Always compliment the other guys good shots, but be cool about it. Give eye contact, take off your shades and look at the guy and smile.
Don't EVER comment or commiserate when the other guy makes a bad shot. Don't even give eye contact.
Most low handicappers like to give tips, ask them for ONE tip if appropriate. Be cool about it. Don't act on the tip unless you feel like it. This is about building rapport and genuinely complimenting a player who is better than you, not necessarily you learning right then and there.
Be ready to drop a ball when you lose one, don't waste any time looking for your ball. When the other players offer to help you look, wave them off. Make sure you help them look for their lost ball. ( In handicap play, you are required to make a serious effort to find your ball).
Good advice $$. I think the other point that is clear from your message is that you have to play regularly (just like networking, cold calling, seminars, etc.) in order for it to work as a business-building technique. You can't go out one Friday morning and expect to pick up three clients. And you must have fun - if not, you're better off just cold calling or something. It might help to know what days are best for finding the type of person you want to meet.
YEs, and you can play at any level. Golf wants new golfers. Golfers want new golfers.
It's true low handicappers want to play with better players, but if you just show up at the muni and play with who shows up, everyone has self-selected their position, so everyone can be comfortable.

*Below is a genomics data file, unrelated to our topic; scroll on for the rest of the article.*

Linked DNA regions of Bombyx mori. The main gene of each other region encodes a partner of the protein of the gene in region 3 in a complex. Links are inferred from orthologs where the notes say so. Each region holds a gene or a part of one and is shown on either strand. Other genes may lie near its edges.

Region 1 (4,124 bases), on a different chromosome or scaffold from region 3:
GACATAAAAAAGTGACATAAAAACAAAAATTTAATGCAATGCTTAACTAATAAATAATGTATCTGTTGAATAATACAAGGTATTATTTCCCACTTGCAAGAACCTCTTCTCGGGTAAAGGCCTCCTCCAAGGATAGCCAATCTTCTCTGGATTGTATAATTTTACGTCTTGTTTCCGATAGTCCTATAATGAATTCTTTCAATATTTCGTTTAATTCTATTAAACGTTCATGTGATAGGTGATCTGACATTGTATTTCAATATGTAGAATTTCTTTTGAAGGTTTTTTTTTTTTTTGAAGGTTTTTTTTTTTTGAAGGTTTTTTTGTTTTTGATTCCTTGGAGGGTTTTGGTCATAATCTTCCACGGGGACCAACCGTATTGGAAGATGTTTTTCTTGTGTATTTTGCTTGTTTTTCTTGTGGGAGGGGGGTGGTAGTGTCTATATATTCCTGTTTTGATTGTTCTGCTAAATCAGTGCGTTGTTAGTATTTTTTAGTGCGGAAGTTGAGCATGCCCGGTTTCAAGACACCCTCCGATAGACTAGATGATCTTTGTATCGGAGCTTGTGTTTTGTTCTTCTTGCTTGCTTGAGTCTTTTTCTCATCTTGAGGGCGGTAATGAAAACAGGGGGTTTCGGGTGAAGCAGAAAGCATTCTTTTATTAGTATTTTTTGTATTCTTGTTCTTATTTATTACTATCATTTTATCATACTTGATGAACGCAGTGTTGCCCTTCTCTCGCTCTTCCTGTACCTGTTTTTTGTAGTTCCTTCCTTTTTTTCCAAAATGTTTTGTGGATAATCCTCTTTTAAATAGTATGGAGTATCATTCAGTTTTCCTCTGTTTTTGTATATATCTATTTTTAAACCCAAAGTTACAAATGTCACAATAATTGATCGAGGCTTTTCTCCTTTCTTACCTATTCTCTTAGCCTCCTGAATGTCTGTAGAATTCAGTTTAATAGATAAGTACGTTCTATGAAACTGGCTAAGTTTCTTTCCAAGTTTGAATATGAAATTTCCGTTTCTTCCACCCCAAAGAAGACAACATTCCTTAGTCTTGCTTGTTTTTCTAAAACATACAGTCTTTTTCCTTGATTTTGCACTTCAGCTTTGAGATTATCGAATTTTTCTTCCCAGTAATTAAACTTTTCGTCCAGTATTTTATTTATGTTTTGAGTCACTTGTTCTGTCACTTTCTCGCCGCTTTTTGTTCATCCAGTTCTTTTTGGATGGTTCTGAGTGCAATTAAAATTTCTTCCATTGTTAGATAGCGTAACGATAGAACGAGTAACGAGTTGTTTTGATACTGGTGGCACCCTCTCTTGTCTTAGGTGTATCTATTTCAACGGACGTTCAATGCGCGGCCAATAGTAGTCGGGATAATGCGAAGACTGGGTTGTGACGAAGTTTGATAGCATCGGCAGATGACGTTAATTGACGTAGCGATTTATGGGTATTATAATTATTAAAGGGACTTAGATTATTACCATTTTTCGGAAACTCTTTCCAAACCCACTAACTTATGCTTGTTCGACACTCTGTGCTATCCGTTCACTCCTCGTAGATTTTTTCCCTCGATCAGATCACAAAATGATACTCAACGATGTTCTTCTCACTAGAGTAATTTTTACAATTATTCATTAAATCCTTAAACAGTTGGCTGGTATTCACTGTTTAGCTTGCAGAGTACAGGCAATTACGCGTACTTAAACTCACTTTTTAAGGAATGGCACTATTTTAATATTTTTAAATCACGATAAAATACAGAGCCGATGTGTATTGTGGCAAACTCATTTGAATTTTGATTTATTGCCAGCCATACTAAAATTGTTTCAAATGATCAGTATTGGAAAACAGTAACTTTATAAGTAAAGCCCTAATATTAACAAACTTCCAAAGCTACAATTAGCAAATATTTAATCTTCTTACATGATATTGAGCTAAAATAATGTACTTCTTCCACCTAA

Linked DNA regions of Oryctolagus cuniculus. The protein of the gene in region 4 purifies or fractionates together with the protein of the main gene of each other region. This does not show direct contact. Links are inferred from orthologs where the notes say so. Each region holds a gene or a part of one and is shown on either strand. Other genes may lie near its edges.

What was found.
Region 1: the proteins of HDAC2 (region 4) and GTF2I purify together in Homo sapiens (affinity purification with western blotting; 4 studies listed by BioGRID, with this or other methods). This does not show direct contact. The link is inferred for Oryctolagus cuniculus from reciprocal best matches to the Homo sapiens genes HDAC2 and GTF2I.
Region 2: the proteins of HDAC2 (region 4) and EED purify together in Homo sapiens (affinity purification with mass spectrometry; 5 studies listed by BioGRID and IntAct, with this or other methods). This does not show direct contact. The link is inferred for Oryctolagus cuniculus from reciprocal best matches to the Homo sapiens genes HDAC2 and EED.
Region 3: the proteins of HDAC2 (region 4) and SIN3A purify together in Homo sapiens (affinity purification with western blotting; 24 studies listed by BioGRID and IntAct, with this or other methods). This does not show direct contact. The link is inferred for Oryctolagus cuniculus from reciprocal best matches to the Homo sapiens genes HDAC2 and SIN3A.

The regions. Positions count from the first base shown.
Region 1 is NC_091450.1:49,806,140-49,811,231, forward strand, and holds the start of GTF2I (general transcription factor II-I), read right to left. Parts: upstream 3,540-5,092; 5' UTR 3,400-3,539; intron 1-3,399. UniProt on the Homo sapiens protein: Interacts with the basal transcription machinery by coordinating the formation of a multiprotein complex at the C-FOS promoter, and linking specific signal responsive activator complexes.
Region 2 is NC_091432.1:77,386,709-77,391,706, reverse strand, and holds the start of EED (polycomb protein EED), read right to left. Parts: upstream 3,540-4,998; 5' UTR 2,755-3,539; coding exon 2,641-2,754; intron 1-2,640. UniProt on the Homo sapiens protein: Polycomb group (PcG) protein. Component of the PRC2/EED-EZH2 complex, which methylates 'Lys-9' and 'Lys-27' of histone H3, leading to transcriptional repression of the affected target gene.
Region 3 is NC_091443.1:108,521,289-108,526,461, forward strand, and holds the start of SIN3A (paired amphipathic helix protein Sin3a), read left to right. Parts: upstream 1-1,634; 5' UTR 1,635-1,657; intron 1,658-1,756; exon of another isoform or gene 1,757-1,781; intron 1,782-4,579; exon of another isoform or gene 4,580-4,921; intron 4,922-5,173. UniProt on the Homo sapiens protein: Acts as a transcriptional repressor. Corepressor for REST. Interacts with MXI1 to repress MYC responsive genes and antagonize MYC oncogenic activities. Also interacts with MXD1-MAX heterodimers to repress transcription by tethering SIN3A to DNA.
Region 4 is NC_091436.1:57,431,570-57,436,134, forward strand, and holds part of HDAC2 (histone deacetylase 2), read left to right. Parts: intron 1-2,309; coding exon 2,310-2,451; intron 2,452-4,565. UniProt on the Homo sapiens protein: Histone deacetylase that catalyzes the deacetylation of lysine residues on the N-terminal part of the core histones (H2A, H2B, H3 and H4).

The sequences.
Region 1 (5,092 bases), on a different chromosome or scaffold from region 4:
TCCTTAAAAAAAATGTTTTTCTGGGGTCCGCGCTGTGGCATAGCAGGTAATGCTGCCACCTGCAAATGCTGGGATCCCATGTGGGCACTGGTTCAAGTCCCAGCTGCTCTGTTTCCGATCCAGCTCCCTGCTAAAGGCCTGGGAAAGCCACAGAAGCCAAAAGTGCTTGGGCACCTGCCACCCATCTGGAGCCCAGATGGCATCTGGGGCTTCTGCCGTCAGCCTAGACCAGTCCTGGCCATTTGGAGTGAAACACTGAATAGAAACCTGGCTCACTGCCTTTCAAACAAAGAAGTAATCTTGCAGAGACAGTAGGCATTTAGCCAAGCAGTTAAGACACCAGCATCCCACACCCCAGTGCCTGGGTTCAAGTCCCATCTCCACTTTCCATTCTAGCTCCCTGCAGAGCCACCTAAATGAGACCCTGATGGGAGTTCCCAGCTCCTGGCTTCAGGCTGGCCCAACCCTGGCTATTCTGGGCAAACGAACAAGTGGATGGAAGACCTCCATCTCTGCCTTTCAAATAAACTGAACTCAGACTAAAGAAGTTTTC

I started playing golf about five years ago to help my business, and now the contacts and playing opportunities are like trying to drink from a fire hose. Big business has yet to roll in, but in retrospect, I have been just a little too low key in terms of my perception of handicap index as it relates to doing business, and how to let people know what you do in a low key, systematic and meaningful way. Anyone else here?
"Give eye contact, take off your shades and look at the guy and smile."
Not my thing...just be yourself and people will either connect with you or not. People will see through attempts at being contrived/phony.
Sorry, I'm sure you know how to be cool from experience.
Did you see this:
I hope someone else here is interested in golf marketing. I have been adding natural market contacts and following new contacts with emails - great response. Find a reason to follow up. Web sit hits are spiking.
It would be fun to have a couple of RRs on the site comparing notes on this over the summer. If you are at all thinking about do this - go for it. The courses are full of hackers or better players, and it is a great way to have fun and do your PR.
Do not fear what you have not done.
Great thread!! I've always had a hard time bringing up business on the golf course. I must be too busy looking for my ball in the rough.
I'm up to 80 souls listed in my golf email prospecting list. Lots of small business owners. No $$ moved yet, this is a long term, low-key "drip" project. Will need to do some kind of financial education event in the fall ( RSVP wine and cheese?) to pull it together. Just concentrating on meeting folks and doing a friendly email followup after the round this summer is dedicated to building the list. Summer is passing quickly. Talked to a fellow with 300k ( all in American Funds growth) today, he's looking for ideas.